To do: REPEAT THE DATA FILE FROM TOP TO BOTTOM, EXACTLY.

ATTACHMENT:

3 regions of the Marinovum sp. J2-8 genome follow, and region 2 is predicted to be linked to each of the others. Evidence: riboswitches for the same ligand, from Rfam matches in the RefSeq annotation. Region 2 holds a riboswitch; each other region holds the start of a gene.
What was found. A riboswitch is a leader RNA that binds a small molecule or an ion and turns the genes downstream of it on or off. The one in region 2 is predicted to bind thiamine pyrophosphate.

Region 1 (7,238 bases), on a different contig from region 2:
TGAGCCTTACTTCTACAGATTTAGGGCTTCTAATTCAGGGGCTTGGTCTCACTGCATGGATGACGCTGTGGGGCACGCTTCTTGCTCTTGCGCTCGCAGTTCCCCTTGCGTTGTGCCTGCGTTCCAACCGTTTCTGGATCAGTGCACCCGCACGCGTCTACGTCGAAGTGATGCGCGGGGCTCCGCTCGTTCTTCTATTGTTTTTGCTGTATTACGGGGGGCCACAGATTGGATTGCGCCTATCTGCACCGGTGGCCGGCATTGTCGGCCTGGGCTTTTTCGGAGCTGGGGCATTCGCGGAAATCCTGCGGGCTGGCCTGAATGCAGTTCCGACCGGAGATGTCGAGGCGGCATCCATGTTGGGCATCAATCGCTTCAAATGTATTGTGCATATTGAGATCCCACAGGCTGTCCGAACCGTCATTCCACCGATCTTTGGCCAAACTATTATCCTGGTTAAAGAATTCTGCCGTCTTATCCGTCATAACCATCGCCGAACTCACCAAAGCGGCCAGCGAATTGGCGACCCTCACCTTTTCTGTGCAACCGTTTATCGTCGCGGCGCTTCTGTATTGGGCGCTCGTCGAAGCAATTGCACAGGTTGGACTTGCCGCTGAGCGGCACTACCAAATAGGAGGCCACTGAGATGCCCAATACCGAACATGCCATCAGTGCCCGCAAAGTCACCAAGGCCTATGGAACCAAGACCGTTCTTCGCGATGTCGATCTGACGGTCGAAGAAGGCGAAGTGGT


3 regions of the Marinovum sp. J2-8 genome follow, and region 2 is predicted to be linked to each of the others. Evidence: riboswitches for the same ligand, from Rfam matches in the RefSeq annotation. Region 2 holds a riboswitch; each other region holds the start of a gene.
What was found. A riboswitch is a leader RNA that binds a small molecule or an ion and turns the genes downstream of it on or off. The one in region 2 is predicted to bind thiamine pyrophosphate.

Region 1 (7,238 bases), on a different contig from region 2:
TGAGCCTTACTTCTACAGATTTAGGGCTTCTAATTCAGGGGCTTGGTCTCACTGCATGGATGACGCTGTGGGGCACGCTTCTTGCTCTTGCGCTCGCAGTTCCCCTTGCGTTGTGCCTGCGTTCCAACCGTTTCTGGATCAGTGCACCCGCACGCGTCTACGTCGAAGTGATGCGCGGGGCTCCGCTCGTTCTTCTATTGTTTTTGCTGTATTACGGGGGGCCACAGATTGGATTGCGCCTATCTGCACCGGTGGCCGGCATTGTCGGCCTGGGCTTTTTCGGAGCTGGGGCATTCGCGGAAATCCTGCGGGCTGGCCTGAATGCAGTTCCGACCGGAGATGTCGAGGCGGCATCCATGTTGGGCATCAATCGCTTCAAATGTATTGTGCATATTGAGATCCCACAGGCTGTCCGAACCGTCATTCCACCGATCTTTGGCCAAACTATTATCCTGGTTAAAGAATTCTGCCGTCTTATCCGTCATAACCATCGCCGAACTCACCAAAGCGGCCAGCGAATTGGCGACCCTCACCTTTTCTGTGCAACCGTTTATCGTCGCGGCGCTTCTGTATTGGGCGCTCGTCGAAGCAATTGCACAGGTTGGACTTGCCGCTGAGCGGCACTACCAAATAGGAGGCCACTGAGATGCCCAATACCGAACATGCCATCAGTGCCCGCAAAGTCACCAAGGCCTATGGAACCAAGACCGTTCTTCGCGATGTCGATCTGACGGTCGAAGAAGGCGAAGTGGT